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Four effective ways to give students a say in your education

Last updated on 15 May 2023
Students were asked for their opinions on their education much more often during the corona pandemic (Charlotte Meijer wrote last year) and would like to continue doing so. But what are effective methods for teachers to engage students in their teaching? Below you can read the tips of the students from different faculties of the VU and UvA that we interviewed on this subject.

Most teachers ask students for their feedback on the course during course evaluations. Students do want to give their opinion, but they need to feel they are being heard and that it makes a difference. So, how do you achieve this? Students give four tips.

Tip 1: make use of contact time

Spend at least part of your teaching sessions on asking for feedback from the students on the subject. One of the interviewed students shares their experience: “One of my teachers pays attention to our opinions about his subject during class. He always asks three questions at the end of his course:

  1. What did you find most interesting to learn?
  2. What was best during this subject?
  3. What can be improved about this subject?

Students first answer these questions anonymously. Everyone is given some post-its to write down the answer and stick it to the right question. But my teacher didn't stop there. He went through all the answers, focused on some specific answers, and asked if anyone wanted to give additional clarification. This made us feel like we were heard and that our opinions really mattered. We then had extensive conversations about what went well and what could be improved."

Just asking a question is not enough. To really make students feel heard, ask follow-up questions and engage in the conversation. When doing so, ask for specific examples and concrete solutions. As long as students feel safe and heard, they are happy to give their feedback.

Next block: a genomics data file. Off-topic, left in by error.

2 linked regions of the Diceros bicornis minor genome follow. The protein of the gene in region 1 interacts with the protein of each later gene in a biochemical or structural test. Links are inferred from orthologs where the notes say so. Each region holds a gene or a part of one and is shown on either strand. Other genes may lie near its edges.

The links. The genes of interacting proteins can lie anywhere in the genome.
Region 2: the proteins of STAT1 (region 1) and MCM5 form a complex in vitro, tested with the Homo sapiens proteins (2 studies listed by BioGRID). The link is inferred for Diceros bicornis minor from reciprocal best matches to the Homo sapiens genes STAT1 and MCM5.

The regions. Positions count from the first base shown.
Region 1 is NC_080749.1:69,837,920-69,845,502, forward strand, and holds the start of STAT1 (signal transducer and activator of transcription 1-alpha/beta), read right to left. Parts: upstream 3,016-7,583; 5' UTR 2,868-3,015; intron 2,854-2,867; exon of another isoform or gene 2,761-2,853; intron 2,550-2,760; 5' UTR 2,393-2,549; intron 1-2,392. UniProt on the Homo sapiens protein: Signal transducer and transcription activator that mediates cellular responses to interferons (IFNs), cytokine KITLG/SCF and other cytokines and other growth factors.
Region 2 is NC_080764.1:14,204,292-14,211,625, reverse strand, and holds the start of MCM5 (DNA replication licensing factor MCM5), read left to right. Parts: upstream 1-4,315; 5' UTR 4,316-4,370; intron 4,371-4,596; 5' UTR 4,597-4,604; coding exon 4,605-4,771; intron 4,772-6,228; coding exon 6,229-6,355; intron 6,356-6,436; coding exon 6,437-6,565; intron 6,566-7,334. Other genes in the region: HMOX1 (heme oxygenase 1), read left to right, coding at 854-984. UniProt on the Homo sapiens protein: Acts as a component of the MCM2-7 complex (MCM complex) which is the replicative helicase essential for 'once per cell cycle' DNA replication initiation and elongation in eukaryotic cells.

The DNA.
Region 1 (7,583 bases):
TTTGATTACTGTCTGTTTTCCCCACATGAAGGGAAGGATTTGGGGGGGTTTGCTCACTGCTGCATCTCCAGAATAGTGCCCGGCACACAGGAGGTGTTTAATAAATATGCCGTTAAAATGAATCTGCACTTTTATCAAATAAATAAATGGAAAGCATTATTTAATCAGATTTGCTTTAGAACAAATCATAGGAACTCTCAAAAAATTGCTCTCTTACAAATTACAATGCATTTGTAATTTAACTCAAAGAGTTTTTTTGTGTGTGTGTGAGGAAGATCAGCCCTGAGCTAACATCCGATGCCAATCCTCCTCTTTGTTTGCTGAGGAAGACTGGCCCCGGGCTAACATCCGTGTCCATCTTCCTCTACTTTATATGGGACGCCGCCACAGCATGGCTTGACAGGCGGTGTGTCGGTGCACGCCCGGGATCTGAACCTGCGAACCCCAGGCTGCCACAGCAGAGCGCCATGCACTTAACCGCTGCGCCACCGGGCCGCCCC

Interested in a different way? Check out Tip 3 of a former education tip about exit-tickets from teacher Jaap Boter.

Tip 2: organize panel discussions

Another way to involve students in your education is to organize panel discussions with them. Invite a number of students to talk about the programme or course in detail. It’s important to ensure an inclusive atmosphere. Therefore, start these panel discussions with simple questions to spark the discussion and create a safe atmosphere, and then follow with more complicated questions. Make sure everyone is heard, and every opinion is respected. Ask for examples and clarifications, so that it is clear to students that their opinions are truly heard and matter. Even better, if students start complementing each other, but make sure they don’t interrupt each other. 

But even for panel discussions, few students may show up. How to increase their attendance? Schedule the discussion immediately after a lecture or workgroup and bring some goodies! For example, offer croquette sandwiches during the talk.

Interested in a different way? Check out Tip 1 of a former education tip about student advisory boards from teacher Ines Lindner.

Tip 3: show up, and involve students from the start 

One of the interviewed students is following a course with high student engagement. How was this managed? "It was made clear right from the introduction week that it is appreciated if we give feedback and that we should let our needs be heard. The programme director and everyone else involved in the programme constantly show their faces, so they are very approachable to us. And we even reflect entire classes on how our education is designed. We are also called on if we give too little input. We are involved in every subject, and the programme as a whole is also considered. Students really feel that they are heard and there is a very open atmosphere. It makes everything so much more fun."

Tip 4: implement changes immediately

If you have received feedback, make sure to implement the changes to your teaching as soon as possible. It is important that students see and experience the change. If students don't feel their opinions are being acted upon, they are unlikely to provide feedback a second time. An example from a student: "For instance, we proposed different deadlines for the thesis, we now consult in smaller groups before discussing things in class, and we organized a whole day to give presentations on our assignments. Based on our feedback, the lecturer introduced this immediately. That was very nice."